on June 13, 2014 - 10:28 AM
, updated June 13, 2014 at 12:06 PM
The attorney for a Buffalo bar manager accused of pushing a patron down the stairs asked a judge to lower his $250,000 bail, saying prosecutors didn’t have enough evidence to support the assault charge.
The prosecutor asked the judge to double the bail, citing his criminal record and calling him a scourge on society who doesn’t respect the law.
In the end, the judge cut the bail to $35,000, and Jeffrey J. Basil was released Friday after posting the reduced amount.
State Supreme Court Justice John L. Michalski ordered Basil not to drink or go to places where alcohol is served, avoid contact with the victim, William C. Sager Jr., and witnesses, surrender his passport and stay in Erie County.
District Attorney Frank A. Sedita III said he thought higher bail was justified.
“We believe that the defendant’s bail should have been increased, not decreased,” he said, noting that Assistant District Attorney Christopher J. Belling laid out the reasons for higher bail in court.
Sedita also said prosecutors will be in court Monday seeking an order to compel suspended Buffalo Police Officer Robert E. Eloff, who was working off-duty security that night outside Molly’s Pub, to give a blood sample so that his DNA can be compared with DNA found on a bar surveillance video to determine if he had any role in attempts to throw it away.
The officer was seen alongside Basil on a digital recording entering the office where the bar’s surveillance hardware is kept.
Basil, according to police sources, removed a key device and disposed of it in a garbage can outside, away from Molly’s. The device and digital images have been recovered, police sources say.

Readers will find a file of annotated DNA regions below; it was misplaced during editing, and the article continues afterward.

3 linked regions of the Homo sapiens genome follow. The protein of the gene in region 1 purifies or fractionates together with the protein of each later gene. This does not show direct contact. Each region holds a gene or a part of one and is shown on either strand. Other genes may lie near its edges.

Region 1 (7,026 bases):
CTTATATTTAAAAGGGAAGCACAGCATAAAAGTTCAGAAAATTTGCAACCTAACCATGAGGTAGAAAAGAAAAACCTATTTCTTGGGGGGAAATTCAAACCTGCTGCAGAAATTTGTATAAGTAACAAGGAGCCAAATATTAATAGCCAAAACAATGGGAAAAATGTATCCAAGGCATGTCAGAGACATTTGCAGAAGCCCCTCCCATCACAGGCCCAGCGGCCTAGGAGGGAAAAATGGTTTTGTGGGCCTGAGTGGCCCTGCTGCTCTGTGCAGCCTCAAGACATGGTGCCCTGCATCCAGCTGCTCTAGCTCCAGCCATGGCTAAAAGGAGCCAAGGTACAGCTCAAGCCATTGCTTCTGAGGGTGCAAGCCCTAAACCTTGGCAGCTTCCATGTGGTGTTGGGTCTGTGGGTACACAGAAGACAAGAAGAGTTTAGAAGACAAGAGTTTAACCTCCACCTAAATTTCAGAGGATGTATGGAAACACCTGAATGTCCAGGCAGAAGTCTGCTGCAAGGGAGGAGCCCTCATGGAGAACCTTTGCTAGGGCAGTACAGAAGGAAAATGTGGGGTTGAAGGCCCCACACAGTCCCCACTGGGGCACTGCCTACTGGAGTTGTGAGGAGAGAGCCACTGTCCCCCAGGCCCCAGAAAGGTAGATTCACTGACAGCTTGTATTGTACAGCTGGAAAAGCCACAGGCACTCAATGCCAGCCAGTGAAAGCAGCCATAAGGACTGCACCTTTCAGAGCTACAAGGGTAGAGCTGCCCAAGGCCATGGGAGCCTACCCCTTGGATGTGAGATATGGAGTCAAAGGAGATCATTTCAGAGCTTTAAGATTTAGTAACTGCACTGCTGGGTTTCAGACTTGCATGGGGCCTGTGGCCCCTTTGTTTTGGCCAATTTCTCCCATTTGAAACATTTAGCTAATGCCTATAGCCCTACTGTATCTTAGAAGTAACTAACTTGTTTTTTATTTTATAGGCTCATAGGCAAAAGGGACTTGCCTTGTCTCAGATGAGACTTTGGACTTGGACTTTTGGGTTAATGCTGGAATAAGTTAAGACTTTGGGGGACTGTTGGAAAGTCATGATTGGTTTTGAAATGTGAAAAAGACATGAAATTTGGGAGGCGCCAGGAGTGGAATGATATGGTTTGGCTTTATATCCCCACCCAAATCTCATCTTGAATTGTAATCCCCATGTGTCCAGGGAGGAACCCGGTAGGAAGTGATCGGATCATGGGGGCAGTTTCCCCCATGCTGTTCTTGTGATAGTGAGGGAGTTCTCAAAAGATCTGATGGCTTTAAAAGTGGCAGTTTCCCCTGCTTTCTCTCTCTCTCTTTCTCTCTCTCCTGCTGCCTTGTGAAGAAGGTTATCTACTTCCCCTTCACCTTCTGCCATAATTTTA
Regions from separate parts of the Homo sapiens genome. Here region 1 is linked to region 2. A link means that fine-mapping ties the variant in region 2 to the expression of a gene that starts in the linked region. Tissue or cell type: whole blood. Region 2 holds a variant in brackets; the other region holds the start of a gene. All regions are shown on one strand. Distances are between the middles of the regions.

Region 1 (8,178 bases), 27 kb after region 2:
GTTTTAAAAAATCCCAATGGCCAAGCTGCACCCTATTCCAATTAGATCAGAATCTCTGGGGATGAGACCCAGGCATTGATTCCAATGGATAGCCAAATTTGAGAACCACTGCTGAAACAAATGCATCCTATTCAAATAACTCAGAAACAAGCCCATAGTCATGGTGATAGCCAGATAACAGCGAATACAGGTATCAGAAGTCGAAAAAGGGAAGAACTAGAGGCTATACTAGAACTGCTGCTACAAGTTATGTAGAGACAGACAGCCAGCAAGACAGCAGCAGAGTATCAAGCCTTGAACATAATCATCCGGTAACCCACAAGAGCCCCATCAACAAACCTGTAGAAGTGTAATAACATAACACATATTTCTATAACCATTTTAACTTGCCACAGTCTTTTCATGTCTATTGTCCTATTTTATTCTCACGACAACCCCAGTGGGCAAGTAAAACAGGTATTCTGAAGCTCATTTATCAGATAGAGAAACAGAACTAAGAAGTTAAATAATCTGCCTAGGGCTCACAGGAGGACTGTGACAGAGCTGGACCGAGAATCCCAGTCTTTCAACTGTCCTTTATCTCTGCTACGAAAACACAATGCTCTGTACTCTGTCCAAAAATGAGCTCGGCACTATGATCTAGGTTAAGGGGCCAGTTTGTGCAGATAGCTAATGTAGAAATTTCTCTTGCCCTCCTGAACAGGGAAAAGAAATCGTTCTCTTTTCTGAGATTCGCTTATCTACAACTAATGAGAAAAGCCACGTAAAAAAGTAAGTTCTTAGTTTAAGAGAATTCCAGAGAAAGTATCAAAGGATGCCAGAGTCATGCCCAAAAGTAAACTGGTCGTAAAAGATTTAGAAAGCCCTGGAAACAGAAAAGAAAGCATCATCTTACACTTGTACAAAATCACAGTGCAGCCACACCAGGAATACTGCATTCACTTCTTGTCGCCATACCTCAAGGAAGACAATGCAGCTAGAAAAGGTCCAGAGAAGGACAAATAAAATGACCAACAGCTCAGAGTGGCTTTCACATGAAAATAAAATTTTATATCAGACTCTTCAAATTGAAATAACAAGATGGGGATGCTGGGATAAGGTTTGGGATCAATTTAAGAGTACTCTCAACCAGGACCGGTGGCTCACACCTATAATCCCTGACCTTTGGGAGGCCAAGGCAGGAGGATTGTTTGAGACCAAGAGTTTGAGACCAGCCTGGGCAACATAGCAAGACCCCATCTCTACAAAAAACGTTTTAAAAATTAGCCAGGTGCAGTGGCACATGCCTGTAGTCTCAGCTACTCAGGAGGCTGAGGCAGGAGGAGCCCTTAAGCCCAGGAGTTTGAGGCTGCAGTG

Sedita noted that Eloff had refused to answer Belling’s questions about the Molly’s assault at Basil’s felony hearing last month in City Court, citing his Fifth Amendment right against self-incrimination.
“That was the first time in my 26 years as a prosecutor that I have heard of a police officer taking the Fifth,” Sedita said.
The questions Eloff refused to answer included whether he was familiar with Molly’s Pub, whether he saw Sager thrown down the stairs, whether he handcuffed an unconscious Sager after the attack and whether he went to the basement office with Basil and removed the surveillance video.
Police sources said last month it was unlikely that Eloff would be disciplined for asserting his constitutional right against self-incrimination.
Eloff, 39, and Officer Adam E. O’Shei, 41, who also was working off-duty security that night outside the bar, were suspended without pay last month for 30 days and face a hearing on departmental charges of acting in a manner unbecoming a police officer.
Basil, 35, of Amherst, had been held on $250,000 bail since it was set last month by City Court Judge Joseph A. Fiorella at his arraignment on first-degree assault.
He is charged in the May 11 attack on Sager, 28, an Air National Guardsman, while Sager was inside Molly’s Pub on Main Street in the University Heights neighborhood.